As a part of the FDAT program in the Indiana University we are visiting a local high school called Bloomington High School North. BHSN has about 1,600 students and about 90-100 teachers. In addition to that there are obviously staff members to deal with student welfare and administration.
BHSN has a bookstore in the school where you can buy school t-shirts for sporting events or other merchandise. Something you don’t see in Finnish schools.
The vending machine for pencils was again something I’ve never seen before. Back home I am constantly handing out new pencils for students as they keep losing theirs. Maybe my students would take better care of their school supplies if we had vending machines like this!
I am often asked about the differences between the U.S. and Finnish school schooling. One of the major differences that I wished we also had in Finland are the extra-curricular activities. Finnish schools don’t have their own sport teams, marching bands or cheerleaders. Schools might have school bands but besides that there is hardly ever their own orchestra. I was also impressed by the facilities that this public school has to offer. They had several special music classes and also their own swimming pool. As a teacher coming from a small school of only 250 students it really made me think about how we value arts and music in our school. I think we need to make an effort to improve that back home.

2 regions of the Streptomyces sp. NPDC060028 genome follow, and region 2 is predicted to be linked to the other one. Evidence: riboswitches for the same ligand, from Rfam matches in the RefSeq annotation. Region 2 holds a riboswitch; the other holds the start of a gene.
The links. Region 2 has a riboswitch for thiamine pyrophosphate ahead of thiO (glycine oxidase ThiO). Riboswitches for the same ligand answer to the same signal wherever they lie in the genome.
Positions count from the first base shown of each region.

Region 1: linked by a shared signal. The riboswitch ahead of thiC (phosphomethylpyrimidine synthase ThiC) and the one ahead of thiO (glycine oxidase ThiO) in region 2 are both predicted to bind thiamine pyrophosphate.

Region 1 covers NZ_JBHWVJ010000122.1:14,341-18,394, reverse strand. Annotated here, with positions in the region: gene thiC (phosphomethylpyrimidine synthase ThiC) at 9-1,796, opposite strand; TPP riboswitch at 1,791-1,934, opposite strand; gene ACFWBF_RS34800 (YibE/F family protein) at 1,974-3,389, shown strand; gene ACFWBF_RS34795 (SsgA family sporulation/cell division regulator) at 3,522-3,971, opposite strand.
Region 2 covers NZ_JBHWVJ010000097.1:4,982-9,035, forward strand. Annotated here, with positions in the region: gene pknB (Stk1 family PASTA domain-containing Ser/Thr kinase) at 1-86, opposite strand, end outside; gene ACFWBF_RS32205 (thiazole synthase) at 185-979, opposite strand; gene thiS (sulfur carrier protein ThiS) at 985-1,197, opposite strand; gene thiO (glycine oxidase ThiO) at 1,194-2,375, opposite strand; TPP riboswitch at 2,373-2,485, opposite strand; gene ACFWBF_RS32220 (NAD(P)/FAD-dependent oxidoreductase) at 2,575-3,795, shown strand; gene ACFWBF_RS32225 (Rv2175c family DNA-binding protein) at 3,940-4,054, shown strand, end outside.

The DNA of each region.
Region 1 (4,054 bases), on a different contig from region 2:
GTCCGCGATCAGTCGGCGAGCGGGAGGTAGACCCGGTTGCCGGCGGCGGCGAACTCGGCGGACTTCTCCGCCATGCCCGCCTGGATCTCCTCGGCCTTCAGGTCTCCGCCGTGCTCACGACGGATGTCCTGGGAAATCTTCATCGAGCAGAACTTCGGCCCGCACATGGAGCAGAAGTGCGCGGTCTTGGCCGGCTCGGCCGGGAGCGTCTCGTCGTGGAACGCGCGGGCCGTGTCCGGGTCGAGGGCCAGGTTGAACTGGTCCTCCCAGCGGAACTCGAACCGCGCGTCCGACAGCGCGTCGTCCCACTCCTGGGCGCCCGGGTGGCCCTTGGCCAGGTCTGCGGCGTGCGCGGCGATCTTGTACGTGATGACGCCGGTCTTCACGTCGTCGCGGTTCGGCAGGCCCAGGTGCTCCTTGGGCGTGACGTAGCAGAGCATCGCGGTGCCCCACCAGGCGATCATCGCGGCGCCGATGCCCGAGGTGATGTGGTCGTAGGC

I was set to trail history and social studies teacher. The classes have been interesting as they have dealt with both the U.S. and world history. It has been very interesting to see American high school and how the students work. All the students receive a laptop from the school and students work on their laptops on almost every lesson I have observed so far.
At the end of the day the school busses come and pick up the kids.